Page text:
Torrey Pines is nothing like we last saw it
SAN DIEGO (AP) For the first time in six years, the Buick Invitational has the prime spot on the West Coast schedule.
It's the week after the Super Bowl, a quiet time in the world of sports, before pitchers and catchers report, the green flag drops at Daytona, before March turns mad. This is the week for snowbound folks to change the channel to the PGA Tour and witness the spectacular combination of blue surf and green turf.
What they won't see is another familiar sight at Torrey Pines - Tiger Woods.
Woods has been winning at Torrey Pines since he was a teenager, and he practically owns the public course along the cliffs of La Jolla. He has won the Buick Invitational six times, including the last four in a row, and saved his biggest impression for last summer when he won an epic U.S. Open by playing 91 holes on one good leg and beating Rocco Mediate in a playoff.
``We miss our defending champion,'' said Larry Peck, the Buick-Pontiac promotions manager.
Just his luck, the tournament can't even sell the other half of the U.S. Open duel because Mediate withdrew on Monday.
Golf is off to a solid start this year, even if the audience was small.
Major champions won the first two tournaments of the year, with Geoff Ogilvy going wire-to-wire to win by six shots at Kapalua, and Zach Johnson winning in Honolulu. The birdies returned to the Bob Hope Chrysler Classic, where Pat Perez clinched his first PGA Tour victory with an eagle. Then came 48-year-old Kenny Perry, winning a playoff outside Phoenix for his fourth victory in 15 starts.
But even some golf fans don't pay attention until Woods shows up.
The Buick Invitational traditionally has the highest TV ratings on the West Coast because that's where Woods has made his debut the last three years, and it didn't hurt that he won.
``I think that this tournament certainly misses his presence,'' Phil Mickelson said. ``He's been such a mainstay of this event. He's played so well here. Plus, he had just won the U.S. Open here, as well as last year's tournament. I miss the opportunity to compete against him. We all do. And we hope that he gets back out soon.''
Woods has not hit a meaningful shot since tapping in for par on the seventh hole at Torrey last June to beat Mediate on the 19th hole of the Monday playoff. He had season-ending surgery on his left knee a week later, and while he is in full practice mode in Florida, he still is not ready to return. The first order of business is the birth of his next child, expected as early as next week.
Someone pointed out to Mickelson that he was the only past champion at Torrey Pines this decade (2000, 2001) who is playing this year, a statistic skewed by Woods winning five of them.
``I didn't realize that,'' Mickelson said. ``I wasn't really reading through the fine print in the program.''
Along with Woods, also missing is the suspended John Daly (2004) and Jose Maria Olazabal (2002), who is recovering from rheumatism and played last week in Dubai for the first time in nearly two months.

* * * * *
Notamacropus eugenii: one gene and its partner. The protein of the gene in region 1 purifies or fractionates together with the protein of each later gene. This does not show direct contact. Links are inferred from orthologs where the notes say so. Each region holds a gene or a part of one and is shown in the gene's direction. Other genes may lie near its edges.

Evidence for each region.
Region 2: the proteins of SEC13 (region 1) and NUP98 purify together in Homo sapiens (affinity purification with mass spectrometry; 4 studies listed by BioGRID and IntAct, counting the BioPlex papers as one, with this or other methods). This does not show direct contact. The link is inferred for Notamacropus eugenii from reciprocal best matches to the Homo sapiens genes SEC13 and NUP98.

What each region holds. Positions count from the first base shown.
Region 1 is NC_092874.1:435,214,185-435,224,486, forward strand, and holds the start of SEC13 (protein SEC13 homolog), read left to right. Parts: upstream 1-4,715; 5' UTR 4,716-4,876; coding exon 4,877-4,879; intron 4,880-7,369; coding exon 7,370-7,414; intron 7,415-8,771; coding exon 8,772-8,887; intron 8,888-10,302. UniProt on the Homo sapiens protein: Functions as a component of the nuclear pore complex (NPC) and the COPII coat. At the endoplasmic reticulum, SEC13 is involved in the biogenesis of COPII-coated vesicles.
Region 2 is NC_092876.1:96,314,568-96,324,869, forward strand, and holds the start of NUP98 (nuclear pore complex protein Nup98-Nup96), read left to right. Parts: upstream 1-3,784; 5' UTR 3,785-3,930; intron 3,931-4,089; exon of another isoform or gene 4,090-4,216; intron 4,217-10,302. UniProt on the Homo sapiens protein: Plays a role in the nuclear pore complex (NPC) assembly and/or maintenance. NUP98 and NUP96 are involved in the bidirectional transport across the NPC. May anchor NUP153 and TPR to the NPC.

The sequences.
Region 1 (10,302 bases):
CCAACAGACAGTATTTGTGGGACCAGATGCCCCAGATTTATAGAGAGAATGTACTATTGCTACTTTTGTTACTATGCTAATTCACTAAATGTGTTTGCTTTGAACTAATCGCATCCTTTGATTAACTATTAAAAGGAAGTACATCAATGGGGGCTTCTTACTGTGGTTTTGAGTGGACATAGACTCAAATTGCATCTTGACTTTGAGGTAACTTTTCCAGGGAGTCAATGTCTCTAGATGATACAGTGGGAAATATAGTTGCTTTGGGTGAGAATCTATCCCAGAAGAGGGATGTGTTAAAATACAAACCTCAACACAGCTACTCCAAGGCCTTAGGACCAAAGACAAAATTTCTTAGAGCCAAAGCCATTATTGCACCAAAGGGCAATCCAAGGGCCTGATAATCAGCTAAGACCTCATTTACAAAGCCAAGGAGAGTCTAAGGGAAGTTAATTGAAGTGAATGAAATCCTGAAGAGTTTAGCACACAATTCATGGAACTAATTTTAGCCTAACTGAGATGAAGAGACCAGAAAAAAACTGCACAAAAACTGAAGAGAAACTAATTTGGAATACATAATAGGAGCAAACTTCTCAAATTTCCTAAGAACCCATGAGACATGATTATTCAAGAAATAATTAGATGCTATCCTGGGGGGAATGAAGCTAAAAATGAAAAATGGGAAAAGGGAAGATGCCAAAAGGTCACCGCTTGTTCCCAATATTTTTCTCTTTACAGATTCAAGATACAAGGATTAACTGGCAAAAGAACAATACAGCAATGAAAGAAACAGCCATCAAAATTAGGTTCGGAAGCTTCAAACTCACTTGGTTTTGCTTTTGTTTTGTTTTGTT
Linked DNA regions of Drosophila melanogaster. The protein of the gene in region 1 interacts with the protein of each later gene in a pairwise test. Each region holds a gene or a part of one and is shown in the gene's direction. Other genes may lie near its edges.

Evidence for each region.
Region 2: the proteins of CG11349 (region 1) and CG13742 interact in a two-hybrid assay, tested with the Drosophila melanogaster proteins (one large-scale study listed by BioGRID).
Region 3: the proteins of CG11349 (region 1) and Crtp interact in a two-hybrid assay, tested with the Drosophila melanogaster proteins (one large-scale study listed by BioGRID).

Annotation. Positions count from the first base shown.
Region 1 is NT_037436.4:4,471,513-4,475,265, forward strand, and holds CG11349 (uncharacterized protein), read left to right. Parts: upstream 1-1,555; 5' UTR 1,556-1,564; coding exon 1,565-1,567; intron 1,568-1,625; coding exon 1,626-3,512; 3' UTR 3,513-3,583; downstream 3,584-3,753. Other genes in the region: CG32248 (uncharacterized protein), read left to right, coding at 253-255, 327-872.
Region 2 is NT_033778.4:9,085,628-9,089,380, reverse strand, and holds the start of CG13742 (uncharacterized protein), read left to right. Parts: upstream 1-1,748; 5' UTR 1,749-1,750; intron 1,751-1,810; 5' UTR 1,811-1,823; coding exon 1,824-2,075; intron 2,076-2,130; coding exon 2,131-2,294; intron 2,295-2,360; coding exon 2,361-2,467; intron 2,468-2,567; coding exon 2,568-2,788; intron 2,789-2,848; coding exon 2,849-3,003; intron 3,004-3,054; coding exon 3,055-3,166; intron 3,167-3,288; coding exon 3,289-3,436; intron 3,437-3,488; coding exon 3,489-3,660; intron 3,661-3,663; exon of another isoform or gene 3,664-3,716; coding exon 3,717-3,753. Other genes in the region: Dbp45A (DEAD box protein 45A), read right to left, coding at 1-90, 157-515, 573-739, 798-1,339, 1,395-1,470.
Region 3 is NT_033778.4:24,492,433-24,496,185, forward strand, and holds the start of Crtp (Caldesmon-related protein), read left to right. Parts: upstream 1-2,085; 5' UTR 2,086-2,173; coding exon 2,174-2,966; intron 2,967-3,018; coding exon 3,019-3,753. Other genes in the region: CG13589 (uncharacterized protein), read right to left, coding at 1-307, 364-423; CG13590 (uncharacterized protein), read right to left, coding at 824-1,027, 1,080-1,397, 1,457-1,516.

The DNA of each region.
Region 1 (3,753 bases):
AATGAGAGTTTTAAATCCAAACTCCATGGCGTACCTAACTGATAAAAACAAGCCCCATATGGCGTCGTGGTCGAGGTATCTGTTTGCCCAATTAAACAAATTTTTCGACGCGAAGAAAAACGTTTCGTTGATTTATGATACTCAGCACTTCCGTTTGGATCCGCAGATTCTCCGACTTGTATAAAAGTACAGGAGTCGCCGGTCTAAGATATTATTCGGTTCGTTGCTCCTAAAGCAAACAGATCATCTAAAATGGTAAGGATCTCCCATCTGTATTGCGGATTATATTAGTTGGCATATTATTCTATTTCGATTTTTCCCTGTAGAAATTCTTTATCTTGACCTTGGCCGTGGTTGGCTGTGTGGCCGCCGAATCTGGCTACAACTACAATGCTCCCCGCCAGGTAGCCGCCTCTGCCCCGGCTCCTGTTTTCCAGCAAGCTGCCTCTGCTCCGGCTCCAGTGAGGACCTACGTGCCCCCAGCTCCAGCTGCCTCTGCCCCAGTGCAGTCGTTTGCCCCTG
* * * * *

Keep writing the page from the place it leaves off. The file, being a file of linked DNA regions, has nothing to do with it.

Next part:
The Buick Invitational isn't left with chopped liver. Mickelson is a three-time winner at Torrey Pines and a San Diego native. Making his PGA Tour debut this week is Padraig Harrington, the player of the year in 2008 with victories in the British Open and PGA Championship. Even so, they are the only two players from the top 10 in the world ranking.
Woods' absence was noticeable at Firestone, too, because he also has won six times there without ever finishing out of the top 10. But that comes late in the year, when the majors are nearly over. Torrey Pines offers optimism, and with Woods nowhere to be found except the cover of the program, it is a reminder of somber times.
Last week alone, the PGA Tour lost its title sponsor in Milwaukee and filed a lawsuit against Ginn for breaking its contract as the title sponsor of a Champions Tour event. Some 20 title sponsors are up for renewal after 2010, a negotiating process that will begin this summer, if not sooner.
No one feels the pinch quite like Buick.
Peck spoke in multiple capacities when he spoke of how much he misses Woods. Not only is the Buick Invitational missing its star attraction and four-time defending champion, Woods agreed last year to end his nine-year endorsement with Buick and cash-strapped GM.
Torrey Pines looks beautiful as ever, with sunshine filling an endless sky and weather that feels more like summer than it did during the U.S. Open. But clouds are gathering.
``From an advertising and promotion standpoint, our view is we still need to advertise, now more than ever,'' Peck said. ``But based on the whole economic situation, we're trimming back everywhere we can.''
The corporate box on the 18th is smaller, and Buick won't be serving alcohol to contain costs. It didn't bring out some of its large signage, which was expensive to ship from Michigan. The lawn area in front of the lodge, which used to be a showroom of sorts with the latest vehicles, is now an outdoor restaurant.
``It won't make a huge difference on TV,'' Peck said.
The same can't be said for Woods not being at Torrey Pines. He hasn't played in more than seven months, but considering his history at Torrey, his absence has not been as palpable as it is now.
And if that's not enough, it's supposed to rain this weekend.